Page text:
Brockert Pale Ale J-Spout (circa 1937-1940)
This month's can is a j-spout from Brockert Brewing in Worcester, Mass.
Brockert Brewing (1935-1945)
Brockert Brewing started out as the Bowler brother's brewery in 1883. John and Alexander Bowler immigrated to the US from England, where their father and grandfather had been brewers. Their father came to American in 1859 (when the brothers were babies) to work as brewmaster in Troy, New York.
The brothers worked at other breweries in the Northeast until they set out on their own in Worcester. Of course, like almost every other brewery in New England, the specialized in Ale. Their main brand was Tadcaster Ale. Their brewery was successful, but was forced to close by Prohibition. Both John and Alexander died before Prohibition was repealed.
There was a short-lived attempt to reopen Bowler in 1934, but the new brewery quickly failed and closed in 1935. That also was not unusual. A lot of breweries rushed to open when Prohibition ended in 1933 but couldn't make a go of it.
The "new" Bowler Brewery was sold for $52,000 in late 1935 and the buyers formed the Brockert Brewing Company. The name came from their brewmaster, Oscar Brockert, who was also the brewmaster for Cremo Brewing in New Britain, Connecticut. I'm not aware of any other situation where one man was brewmaster for two different breweries at once. It may have happened, but I haven't come across another example yet.
The new Brockert Brewery made ale and porter as well as a beer named "Black Label." Their ale was their biggest seller and they made a variety of versions, including, Ale, Pale Ale, Stock Ale and Special Ale. They surrendered rights to "Black Label" to the Carling Brewing Company in the 1940s.
They canned the pale ale in 12 oz cans and in a quart. The porter also came in a j-spout can. The pale ale can is somewhat tough to find, the quart is rare, as is the porter. They sold about 80% of their beer as draught (i.e. in a bar or restaurant on tap) with the rest being sold in bottles and cans. The cans seem to be harder to find than the bottles. Canning seemed to have been a short-lived experiment as Brockert only used a model can that was available from 1937-1940 (see below) and, like other conetops, could be filled on a regular bottling line with minor adjustments.
After World War II civilian canning resumed, but Brockert apparently never restarted. I have never seen why they didn't restart, but I assume that the expense and hassle of canning wasn't worth whatever small bump in market share they received. Moreover, the brewery had changed names becoming Worcester Brewing Company. As Worcester they brought back the Tadcaster name used before Prohibition. Apparently the Brockert brand had earned a poor reputation and its quality was inconsistent. Worcester Brewing closed in 1962.
The j-spout was a short-lived design created by Crown Cork and Seal. It was similar to the conetops made by Continental Can, except that the spout was a bit longer. In use from 1937 until 1941 or so, it was replaced by the crowntainer. Why "J" spout? Apparently the name was due to an error in a popular book on collecting beer cans published in the 1970's. In 1971 Robert Myers, one of the original beer can collectors, published a booklet "Some Thoughts...On the Beer Can's First 35 Years." Myers included a photo of the different types of cans including the Crown Cork and Seal conetop with a "longer neck" on the spout. The can was labeled as "Type T."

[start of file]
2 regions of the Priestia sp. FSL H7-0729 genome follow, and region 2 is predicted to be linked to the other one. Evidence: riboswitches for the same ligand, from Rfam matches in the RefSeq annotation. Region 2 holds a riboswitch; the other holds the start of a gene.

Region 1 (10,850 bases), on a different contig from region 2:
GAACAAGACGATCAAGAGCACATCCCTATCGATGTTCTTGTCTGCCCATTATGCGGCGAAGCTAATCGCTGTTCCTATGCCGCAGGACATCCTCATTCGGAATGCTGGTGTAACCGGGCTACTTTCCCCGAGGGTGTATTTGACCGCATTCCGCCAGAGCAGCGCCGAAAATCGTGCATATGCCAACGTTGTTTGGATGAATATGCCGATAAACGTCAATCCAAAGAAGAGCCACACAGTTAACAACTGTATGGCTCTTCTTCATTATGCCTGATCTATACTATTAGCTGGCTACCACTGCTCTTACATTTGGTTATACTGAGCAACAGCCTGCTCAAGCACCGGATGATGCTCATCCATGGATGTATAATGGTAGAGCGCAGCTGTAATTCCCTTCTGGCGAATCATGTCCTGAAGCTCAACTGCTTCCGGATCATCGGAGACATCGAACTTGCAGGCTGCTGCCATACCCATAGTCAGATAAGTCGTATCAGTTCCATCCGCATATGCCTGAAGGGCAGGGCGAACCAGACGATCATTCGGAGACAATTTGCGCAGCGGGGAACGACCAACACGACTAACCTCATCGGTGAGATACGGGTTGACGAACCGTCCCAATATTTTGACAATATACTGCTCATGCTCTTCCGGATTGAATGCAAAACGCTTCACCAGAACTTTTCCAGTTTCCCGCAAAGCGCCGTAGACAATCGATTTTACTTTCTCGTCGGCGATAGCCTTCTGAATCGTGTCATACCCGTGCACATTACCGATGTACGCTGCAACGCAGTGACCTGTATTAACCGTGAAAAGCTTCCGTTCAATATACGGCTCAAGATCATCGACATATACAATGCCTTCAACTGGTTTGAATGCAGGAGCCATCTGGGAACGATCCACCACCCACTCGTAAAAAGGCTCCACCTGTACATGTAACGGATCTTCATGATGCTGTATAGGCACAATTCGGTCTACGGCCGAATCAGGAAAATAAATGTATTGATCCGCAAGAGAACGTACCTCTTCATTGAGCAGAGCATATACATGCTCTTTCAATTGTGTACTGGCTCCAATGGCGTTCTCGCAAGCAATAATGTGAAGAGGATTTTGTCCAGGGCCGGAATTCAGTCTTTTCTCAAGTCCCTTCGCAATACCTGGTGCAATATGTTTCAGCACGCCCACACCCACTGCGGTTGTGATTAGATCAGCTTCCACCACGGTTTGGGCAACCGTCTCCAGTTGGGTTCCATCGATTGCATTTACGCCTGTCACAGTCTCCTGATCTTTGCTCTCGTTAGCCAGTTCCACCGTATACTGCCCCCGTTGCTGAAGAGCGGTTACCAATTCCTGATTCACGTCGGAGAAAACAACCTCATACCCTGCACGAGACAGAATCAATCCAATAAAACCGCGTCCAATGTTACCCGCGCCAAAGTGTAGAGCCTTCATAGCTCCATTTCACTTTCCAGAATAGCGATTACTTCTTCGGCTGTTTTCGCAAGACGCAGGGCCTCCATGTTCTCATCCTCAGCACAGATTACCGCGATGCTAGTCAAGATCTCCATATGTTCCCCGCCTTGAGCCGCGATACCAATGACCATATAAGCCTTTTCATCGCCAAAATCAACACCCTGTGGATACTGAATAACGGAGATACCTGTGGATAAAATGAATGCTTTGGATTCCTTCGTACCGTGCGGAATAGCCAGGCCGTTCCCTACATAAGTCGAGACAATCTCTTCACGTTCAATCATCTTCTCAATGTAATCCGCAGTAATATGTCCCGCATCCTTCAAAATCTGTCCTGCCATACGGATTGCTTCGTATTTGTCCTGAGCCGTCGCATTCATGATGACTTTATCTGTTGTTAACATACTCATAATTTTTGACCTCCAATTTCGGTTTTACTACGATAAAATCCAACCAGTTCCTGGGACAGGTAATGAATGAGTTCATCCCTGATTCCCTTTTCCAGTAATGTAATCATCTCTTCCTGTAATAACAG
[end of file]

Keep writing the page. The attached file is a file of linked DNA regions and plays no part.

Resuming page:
There are a couple theories how the "T" became a "J"
1. In 1976 Lew Cady published a paperback book "Beer Can Collecting" and identified the CC&S conetop as a "J Spout" mistakenly instead of a "T Spout." A revised edition was published in 1981 with the same identification. Somehow, between 1971 and 1976 the "T" became a "J" maybe because of a typo by Cady.
2. One of the early can collectors, Dave Peck, had "one of the better" collections of cones in the 1970s. He called that type of can a "J Spout" because he thought from the can top looked a bit like a "J." As one of the early conetop specialists, his use of the term could have influenced other collectors.
I'll let you decide if you think the spout resembles a "J"
A Brockert Pale Ale quart found in May 2009 near Troy, New Hampshire. It's pretty rough, but it's a very hard quart to find, so I'm happy to have it. (Thanks Charlie!) The white spot on the lower front appears to be pitch from a pine tree near the dump.
The story of how we found this can is funny. A woman from southern New Hampshire saw this website and emailed me mentioning she had a dump on her property. A few emails back and forth and I was invited to come up with friends to dig. I drove up to NH and met several friends. We showed up a planned only to find
1. it's wasn't this woman's land, it was her ex-husband's and
2. we apparently we not welcome on the property after all! My favorite part was her comment "I hope this didn't inconvenience you. God Bless." Inconvenience? You mean other than the fact I drove 400 miles?
At any rate we drove around and found a dump not to far away full of pre-WWII quarts and flats and this was one of them. So it ended up being a fun dig with friends after all.
Bowler Bros., Ltd. 1883 - 1918
Bowler Brewing Co. 1934 - 1935
Brockert Brewing Co., Ltd. 1935 - 1945
Worcester Brewing Co., Inc. 1945 - 1962
Anderson, Will. Beer: New England (Portland, Maine, 1988)
Cameron, Jeffrey. "J Spouts" Brewery Collectibles (February-March 1983)
Kay, Bob. US Beer Labels, 1950 and Earlier. Vol. 2-East and Southern States. (Batavia, Il. 2007)
Myers, Bob. Email correspondence, 2010.